Taxi for two from Bangkok to Brighton? Ants Bolingbroke-Kent and Jo Huxter aim to cross 12 countries by tuk-tuk, and raise £50,000 for Mind.
Kazakhstan poses a fearsome destination ahead once the girls tuk out of China.
Turpan, North West China
It's 42 degrees farenheit outside. After a morning of exploring in the scorching heat, Jo and I have retreated indoors to blog and sort out Kazakhstan issues. We arrive at the border in six days and still have a few things to do to ensure the crossing goes smoothly.
Kazakhstan has the potential to be our most difficult country; corruption is endemic and even if we have everything in order, there is nothing to say that we won't be held up at the border by guards wanting to make a quick dollar. So we are going to be armed with letters from our embassy, our press release in Russian, newspaper clippings and a big smile. And we're praying that we won't run into problems. Olov, a Swedish guy we have been in touch with who did the crossing recently on a 1938 bike and sidecar he bought in Beijing, had his bike confiscated and got a hefty $500 fine at the border. He's now hired a lawyer to sort out his problems and has advised us to go back to Beijing and cross into Mongolia - and avoid Kazakhstan at all costs. Too late. So all we can do is cover everything and hope the guards are feeling charitable when we arrive.
"[He] has advised us to go back to Beijing and cross into Mongolia - and avoid Kazakhstan at all costs. Too late."
Last night we arrived in Turpan, one of the old Silk Road cities, a man-made oasis inhabiting the second lowest point on the planet. At 80 metres below sea level only the Dead Sea lies at a lower depression. Such unusual topography means that the Turpan basin has baking hot summers and viciously cold winters. In July the average temperature is 39 degrees whilst in winter this plummets to -20. Add to this the fact that there is no rainfall and you wonder why people ever settled here. Water is provided by an ingenious irrigation system, conceived over 2000 years ago, whereby water from the mountains and glaciers is channelled to the area via 5000km of underground pathways.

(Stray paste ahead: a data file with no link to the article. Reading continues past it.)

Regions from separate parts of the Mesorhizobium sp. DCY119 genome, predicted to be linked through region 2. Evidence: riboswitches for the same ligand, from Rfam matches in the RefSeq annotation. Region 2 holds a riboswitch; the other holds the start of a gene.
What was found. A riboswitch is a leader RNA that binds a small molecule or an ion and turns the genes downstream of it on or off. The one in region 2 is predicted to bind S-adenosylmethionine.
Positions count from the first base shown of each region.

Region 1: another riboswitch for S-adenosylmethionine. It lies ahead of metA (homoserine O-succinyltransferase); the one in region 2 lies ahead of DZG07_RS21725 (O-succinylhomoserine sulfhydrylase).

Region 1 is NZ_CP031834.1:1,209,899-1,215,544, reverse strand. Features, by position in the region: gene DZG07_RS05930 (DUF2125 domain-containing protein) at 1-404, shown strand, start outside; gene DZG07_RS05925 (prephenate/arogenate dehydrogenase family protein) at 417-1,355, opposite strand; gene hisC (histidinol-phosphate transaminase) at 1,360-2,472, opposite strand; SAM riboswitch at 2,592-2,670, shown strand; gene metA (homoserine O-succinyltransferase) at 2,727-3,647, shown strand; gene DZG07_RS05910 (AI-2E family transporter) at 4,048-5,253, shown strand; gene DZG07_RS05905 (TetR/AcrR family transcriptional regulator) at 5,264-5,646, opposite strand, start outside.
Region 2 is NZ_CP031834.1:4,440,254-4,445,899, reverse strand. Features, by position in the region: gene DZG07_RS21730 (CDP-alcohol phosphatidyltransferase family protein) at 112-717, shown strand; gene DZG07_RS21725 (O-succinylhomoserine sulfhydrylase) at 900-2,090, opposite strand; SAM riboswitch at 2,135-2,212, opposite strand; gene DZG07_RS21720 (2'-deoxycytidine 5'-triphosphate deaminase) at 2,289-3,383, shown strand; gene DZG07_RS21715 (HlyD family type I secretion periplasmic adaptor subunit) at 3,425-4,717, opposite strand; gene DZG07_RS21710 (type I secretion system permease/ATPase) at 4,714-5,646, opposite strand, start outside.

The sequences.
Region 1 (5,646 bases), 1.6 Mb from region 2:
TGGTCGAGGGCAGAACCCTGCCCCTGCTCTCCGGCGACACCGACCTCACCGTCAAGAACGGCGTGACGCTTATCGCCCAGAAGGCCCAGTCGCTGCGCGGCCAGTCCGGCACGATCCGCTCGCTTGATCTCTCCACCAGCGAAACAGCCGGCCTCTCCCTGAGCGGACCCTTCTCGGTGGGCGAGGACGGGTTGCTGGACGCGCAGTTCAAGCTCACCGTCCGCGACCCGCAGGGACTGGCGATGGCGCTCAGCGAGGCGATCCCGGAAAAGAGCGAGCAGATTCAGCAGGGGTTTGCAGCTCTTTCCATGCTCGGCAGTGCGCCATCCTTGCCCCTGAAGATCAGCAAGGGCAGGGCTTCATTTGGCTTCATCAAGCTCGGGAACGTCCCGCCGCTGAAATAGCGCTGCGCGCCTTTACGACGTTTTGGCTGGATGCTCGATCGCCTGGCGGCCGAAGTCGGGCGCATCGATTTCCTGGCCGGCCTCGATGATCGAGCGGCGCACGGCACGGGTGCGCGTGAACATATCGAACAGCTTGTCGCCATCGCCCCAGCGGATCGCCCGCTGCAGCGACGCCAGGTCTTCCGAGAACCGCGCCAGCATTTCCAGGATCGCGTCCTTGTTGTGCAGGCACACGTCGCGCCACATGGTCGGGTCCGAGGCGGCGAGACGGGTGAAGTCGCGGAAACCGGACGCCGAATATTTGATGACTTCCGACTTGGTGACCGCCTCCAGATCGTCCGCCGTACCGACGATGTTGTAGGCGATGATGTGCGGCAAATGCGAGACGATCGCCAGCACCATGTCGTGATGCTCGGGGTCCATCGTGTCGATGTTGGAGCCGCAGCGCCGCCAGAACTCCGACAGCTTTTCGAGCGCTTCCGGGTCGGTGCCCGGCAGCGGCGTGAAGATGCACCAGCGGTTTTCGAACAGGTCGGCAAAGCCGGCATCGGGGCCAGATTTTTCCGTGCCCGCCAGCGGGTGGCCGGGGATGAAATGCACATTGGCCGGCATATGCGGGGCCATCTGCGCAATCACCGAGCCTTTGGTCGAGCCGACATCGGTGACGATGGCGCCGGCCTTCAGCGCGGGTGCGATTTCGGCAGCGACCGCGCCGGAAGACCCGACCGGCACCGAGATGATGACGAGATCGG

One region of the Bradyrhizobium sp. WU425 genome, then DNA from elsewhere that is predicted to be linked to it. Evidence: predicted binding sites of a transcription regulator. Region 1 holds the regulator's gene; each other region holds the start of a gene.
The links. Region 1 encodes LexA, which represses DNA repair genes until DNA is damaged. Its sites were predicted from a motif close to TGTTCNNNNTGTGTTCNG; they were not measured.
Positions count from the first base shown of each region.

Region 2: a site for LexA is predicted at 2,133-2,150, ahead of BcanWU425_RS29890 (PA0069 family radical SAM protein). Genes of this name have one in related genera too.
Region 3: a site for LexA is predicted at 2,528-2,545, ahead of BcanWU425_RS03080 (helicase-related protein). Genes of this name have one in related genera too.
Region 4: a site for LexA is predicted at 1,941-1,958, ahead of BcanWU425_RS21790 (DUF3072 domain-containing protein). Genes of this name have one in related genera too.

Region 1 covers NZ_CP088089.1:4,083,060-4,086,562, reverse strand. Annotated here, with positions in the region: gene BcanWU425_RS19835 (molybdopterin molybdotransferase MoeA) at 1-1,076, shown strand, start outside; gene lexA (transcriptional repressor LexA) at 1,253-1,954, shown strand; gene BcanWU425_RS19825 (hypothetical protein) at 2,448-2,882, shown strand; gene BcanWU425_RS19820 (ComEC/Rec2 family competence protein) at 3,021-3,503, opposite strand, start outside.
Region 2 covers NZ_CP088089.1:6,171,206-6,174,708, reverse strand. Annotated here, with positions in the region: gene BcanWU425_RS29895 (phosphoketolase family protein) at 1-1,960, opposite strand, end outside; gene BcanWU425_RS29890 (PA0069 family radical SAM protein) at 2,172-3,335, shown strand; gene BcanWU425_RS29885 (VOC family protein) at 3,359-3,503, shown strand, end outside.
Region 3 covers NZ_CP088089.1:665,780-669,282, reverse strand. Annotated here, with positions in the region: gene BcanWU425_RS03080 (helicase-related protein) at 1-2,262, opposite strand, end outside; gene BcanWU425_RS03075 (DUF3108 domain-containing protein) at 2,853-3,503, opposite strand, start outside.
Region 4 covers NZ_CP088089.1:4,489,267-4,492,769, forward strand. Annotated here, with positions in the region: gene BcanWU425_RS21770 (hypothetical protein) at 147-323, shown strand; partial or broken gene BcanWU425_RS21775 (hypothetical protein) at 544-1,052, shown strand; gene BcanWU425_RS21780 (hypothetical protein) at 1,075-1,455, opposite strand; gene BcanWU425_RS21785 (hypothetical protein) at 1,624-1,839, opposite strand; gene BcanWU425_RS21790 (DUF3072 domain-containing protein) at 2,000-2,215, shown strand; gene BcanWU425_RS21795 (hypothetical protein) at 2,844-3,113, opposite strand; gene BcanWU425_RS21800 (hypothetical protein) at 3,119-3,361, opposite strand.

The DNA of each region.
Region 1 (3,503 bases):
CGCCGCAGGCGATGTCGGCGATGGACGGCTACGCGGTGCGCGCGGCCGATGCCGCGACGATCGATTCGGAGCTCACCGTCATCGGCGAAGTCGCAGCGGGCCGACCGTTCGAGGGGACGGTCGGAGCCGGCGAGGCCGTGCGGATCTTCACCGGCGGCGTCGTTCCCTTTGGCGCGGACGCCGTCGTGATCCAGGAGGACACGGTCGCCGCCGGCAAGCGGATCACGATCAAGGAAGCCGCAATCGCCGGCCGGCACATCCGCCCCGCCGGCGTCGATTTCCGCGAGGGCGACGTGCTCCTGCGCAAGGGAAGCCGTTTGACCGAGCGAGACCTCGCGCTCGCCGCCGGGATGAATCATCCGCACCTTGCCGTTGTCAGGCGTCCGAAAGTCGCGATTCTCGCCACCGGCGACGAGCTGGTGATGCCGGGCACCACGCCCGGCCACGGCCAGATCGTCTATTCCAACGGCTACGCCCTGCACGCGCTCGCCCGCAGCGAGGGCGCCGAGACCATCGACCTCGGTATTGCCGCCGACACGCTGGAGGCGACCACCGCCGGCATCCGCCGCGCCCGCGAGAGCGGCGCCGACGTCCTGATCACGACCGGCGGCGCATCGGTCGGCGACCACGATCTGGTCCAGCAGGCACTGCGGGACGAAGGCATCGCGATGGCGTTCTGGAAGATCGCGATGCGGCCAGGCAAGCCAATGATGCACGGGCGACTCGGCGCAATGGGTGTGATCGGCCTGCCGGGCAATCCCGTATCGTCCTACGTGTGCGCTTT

Jack was so worried about driving here in the blistering heat yesterday that we were up at 6am, with TT loaded and rearing to go by 6.30am. Unfortunately, there was no sign of Jack. Half an hour later he appeared, rubbing the sleep from his eyes and apologising profusely for the fact that he had slept in. After getting lost leaving Hami for another half an hour, we eventually got onto the road for Turpan and started our 410km tuk through the Gobi. Except for a freak rainstorm at 9.30am which had us scrambling for the rain covers and getting soaked, our desert drive was uneventful. Jo and I just thanked our guardian angels that the roads here are a million miles better than in the south - straight and pothole free. Amazingly, we arrived in Turpan by 3pm, we never could have dreamed of covering such mileage in so little time a few weeks ago.
Tomorrow, it's 187km west to Urumqui, capital of Xinjiang, for another day off and an en-route swim in a salt lake.